I knew our friend was right, so of course I had no reply. But I was still my stubborn self and did nothing. That evening, I was apologized to for the whole button incident, and I forgave him just like any “good Christian girl” would do. He and I remained friends – it was really no big deal. But I remember it to this day. Why? Because “Sometimes it’s best to be the bigger person.” Those words are still with me.
Oswald Chambers wrote about the importance justice plays in forgiveness. From Daily Thoughts for Disciples:
It would be an immoral thing to forgive a person who did not say he or she was sorry…I cannot forgive my enemies and remain just unless they cease to be my enemies and give proof of their sorrow, which must be expressed in repentance. I have to remain steadfastly true to God’s justice. There are times when it would be easier to say “Oh, well, it does not matter. I forgive you,” but Jesus insists that the uttermost farthing must be paid. The love of God is based on justice and holiness, and I must forgive on the same basis.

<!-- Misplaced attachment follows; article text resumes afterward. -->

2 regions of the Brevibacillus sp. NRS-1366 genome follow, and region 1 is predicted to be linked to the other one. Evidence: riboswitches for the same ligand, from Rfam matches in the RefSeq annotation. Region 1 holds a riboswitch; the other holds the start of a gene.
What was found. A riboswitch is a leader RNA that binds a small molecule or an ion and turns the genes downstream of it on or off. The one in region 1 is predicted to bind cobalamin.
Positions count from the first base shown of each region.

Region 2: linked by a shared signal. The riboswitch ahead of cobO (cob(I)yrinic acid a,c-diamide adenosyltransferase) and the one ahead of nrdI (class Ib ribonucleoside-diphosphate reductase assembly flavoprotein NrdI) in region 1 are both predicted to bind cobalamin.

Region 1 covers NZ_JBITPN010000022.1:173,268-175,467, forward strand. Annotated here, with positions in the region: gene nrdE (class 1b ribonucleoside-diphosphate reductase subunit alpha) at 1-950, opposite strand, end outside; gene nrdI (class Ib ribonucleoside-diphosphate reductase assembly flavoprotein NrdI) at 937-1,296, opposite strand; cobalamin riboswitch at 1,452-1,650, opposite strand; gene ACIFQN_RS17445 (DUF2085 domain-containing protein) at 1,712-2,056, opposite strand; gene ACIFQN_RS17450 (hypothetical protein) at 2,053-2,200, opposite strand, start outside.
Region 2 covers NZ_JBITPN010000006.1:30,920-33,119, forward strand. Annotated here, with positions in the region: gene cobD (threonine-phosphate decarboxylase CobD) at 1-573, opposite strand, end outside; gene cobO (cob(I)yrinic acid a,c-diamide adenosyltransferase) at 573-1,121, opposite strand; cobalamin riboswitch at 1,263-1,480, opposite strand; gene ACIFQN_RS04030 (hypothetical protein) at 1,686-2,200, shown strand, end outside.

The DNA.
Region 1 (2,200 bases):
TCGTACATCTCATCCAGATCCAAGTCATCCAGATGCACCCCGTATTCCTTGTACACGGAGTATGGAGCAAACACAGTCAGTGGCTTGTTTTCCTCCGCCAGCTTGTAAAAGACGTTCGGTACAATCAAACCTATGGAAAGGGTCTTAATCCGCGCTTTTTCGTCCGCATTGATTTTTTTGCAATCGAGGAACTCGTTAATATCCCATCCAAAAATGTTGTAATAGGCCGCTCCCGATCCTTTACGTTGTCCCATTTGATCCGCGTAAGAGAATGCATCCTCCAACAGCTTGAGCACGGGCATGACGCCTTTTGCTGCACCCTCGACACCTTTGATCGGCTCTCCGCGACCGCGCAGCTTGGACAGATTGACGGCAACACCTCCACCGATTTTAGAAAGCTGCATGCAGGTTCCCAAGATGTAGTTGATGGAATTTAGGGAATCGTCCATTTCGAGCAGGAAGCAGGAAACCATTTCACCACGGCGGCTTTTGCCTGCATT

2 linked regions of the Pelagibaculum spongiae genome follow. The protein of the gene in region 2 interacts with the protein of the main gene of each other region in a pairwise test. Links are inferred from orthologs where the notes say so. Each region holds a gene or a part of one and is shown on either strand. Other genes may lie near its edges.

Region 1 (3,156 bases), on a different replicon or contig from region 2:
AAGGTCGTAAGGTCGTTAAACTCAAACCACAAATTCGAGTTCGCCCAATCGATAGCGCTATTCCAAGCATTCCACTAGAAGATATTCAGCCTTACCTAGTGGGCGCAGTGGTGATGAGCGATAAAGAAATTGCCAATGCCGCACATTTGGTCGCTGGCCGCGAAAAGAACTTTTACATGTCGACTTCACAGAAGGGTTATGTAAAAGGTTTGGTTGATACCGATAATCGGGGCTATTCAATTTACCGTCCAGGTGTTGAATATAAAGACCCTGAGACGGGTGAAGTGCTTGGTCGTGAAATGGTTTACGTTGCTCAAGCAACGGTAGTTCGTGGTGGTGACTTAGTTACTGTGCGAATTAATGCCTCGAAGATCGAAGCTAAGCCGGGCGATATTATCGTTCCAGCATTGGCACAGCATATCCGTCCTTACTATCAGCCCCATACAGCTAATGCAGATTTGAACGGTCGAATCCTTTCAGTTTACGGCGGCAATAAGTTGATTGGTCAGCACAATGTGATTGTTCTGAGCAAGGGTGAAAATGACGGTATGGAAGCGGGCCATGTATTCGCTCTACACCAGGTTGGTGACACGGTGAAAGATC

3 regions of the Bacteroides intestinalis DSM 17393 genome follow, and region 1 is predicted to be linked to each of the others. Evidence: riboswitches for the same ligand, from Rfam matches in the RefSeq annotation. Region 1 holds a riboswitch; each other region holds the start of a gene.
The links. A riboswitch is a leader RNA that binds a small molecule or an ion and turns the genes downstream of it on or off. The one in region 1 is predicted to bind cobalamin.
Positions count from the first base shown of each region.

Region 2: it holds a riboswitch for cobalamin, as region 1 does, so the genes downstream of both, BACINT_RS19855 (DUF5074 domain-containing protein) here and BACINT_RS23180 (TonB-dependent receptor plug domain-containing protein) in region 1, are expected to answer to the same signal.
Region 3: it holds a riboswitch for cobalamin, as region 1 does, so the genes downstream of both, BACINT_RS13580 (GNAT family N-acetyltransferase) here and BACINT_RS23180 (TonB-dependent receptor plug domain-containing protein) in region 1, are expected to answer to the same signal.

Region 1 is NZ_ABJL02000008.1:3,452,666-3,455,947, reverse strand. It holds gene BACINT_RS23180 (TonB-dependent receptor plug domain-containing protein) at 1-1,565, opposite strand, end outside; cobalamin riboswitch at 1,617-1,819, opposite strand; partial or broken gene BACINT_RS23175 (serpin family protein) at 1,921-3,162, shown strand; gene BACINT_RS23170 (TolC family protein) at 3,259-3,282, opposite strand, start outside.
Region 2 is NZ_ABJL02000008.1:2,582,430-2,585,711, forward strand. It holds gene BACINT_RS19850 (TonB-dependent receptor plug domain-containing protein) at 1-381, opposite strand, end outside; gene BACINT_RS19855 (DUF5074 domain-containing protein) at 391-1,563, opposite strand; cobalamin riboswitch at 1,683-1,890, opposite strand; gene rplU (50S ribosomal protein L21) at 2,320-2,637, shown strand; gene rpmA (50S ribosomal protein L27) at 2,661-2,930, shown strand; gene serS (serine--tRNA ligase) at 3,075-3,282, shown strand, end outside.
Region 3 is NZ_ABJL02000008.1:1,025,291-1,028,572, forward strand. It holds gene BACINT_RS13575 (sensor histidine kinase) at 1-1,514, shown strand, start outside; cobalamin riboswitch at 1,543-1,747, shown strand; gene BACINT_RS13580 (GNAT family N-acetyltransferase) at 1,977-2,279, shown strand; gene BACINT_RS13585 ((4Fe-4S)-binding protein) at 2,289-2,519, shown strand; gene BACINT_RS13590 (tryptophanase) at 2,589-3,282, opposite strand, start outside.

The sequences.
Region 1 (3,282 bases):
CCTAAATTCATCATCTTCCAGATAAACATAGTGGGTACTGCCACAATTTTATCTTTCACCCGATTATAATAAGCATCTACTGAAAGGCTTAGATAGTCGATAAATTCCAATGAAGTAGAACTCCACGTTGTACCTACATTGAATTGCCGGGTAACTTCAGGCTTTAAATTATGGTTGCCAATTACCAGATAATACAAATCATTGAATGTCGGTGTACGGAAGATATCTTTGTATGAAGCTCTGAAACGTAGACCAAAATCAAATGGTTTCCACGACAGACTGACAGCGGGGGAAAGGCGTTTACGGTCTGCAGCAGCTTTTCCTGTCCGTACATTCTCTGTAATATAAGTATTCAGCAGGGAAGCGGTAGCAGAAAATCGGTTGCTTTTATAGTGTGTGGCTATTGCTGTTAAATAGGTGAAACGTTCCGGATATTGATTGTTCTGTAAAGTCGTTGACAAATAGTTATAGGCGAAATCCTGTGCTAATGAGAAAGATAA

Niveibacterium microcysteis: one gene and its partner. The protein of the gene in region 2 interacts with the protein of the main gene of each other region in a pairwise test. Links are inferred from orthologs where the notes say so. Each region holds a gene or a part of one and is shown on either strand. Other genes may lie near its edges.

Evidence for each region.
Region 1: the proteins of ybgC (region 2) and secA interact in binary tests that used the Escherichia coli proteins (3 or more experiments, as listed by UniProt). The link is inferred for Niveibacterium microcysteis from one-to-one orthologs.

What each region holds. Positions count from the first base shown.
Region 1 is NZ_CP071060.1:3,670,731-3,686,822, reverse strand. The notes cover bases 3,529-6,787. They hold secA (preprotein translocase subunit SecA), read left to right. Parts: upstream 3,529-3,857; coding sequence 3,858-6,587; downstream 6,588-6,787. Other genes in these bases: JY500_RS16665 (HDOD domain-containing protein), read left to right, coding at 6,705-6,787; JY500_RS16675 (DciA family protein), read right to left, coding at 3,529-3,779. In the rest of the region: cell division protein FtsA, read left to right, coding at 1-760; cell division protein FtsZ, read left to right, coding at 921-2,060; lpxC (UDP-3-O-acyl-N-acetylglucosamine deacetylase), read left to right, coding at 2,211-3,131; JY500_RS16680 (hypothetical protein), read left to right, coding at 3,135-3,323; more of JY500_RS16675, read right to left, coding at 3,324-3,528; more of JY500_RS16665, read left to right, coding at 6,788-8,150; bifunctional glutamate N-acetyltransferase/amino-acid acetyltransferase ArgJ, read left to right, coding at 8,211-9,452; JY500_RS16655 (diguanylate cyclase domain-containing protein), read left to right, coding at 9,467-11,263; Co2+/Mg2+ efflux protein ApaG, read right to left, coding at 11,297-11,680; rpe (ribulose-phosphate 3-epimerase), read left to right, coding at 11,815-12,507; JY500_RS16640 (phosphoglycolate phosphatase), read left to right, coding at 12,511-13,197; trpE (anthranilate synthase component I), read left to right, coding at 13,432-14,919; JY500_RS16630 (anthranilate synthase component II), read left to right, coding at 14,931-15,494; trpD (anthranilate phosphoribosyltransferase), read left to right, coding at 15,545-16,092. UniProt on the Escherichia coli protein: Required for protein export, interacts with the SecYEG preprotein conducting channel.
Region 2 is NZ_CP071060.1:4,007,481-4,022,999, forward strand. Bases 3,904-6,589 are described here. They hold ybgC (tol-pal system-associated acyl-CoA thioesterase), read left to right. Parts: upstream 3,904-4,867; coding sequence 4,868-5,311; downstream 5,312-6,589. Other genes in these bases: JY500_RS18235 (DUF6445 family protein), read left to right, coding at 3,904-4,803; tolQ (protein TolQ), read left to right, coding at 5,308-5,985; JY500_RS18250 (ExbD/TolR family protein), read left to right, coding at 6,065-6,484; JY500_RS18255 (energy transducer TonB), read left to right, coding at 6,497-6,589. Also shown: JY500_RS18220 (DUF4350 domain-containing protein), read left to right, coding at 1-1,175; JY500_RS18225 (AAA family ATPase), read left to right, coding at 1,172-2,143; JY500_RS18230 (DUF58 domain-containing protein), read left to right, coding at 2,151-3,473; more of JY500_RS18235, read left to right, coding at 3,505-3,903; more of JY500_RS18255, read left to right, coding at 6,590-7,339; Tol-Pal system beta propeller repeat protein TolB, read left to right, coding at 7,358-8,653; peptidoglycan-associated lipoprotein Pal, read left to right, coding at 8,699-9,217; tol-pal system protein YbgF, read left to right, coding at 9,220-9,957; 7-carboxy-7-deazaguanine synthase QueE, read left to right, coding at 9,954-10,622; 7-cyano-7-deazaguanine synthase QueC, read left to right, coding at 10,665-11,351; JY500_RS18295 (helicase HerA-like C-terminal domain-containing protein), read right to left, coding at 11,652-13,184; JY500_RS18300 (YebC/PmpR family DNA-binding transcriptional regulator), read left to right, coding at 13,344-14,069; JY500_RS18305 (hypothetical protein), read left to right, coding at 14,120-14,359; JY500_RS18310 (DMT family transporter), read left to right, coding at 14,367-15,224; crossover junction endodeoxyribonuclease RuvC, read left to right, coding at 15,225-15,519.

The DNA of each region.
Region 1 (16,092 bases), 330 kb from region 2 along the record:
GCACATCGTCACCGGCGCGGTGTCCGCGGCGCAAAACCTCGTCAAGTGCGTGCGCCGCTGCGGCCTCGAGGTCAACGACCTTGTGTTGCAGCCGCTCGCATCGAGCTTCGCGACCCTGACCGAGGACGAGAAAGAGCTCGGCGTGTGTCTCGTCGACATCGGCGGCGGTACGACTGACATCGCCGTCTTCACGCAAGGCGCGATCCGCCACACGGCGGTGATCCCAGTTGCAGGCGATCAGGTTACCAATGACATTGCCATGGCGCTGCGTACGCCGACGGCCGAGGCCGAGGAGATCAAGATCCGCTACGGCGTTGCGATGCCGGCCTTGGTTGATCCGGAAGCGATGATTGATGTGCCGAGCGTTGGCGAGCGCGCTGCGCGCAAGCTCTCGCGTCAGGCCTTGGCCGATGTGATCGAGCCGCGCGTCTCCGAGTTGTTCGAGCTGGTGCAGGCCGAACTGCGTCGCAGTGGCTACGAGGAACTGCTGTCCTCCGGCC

One of Chamber’s biggest faults in this line of thinking is that forgiveness means dismissing the act you are forgiving. I disagree. The very act of forgiving, whether the person asks for it or not, says “It mattered. It hurt me. But I need to move on and not carry that hurt with me anymore.” If it didn’t matter, it wouldn’t hurt.
Where is my justice, as a forgiven sinner? My punishment is served, done, completed. My sin – not in part, but the whole – is nailed to the cross and I bear it no more.
Because I bear it no more, because it’s nailed to the cross, – this is my reason to be the better person. This is my reason to forgive. It’s always been about what he did for me first, not what I think it right or wrong.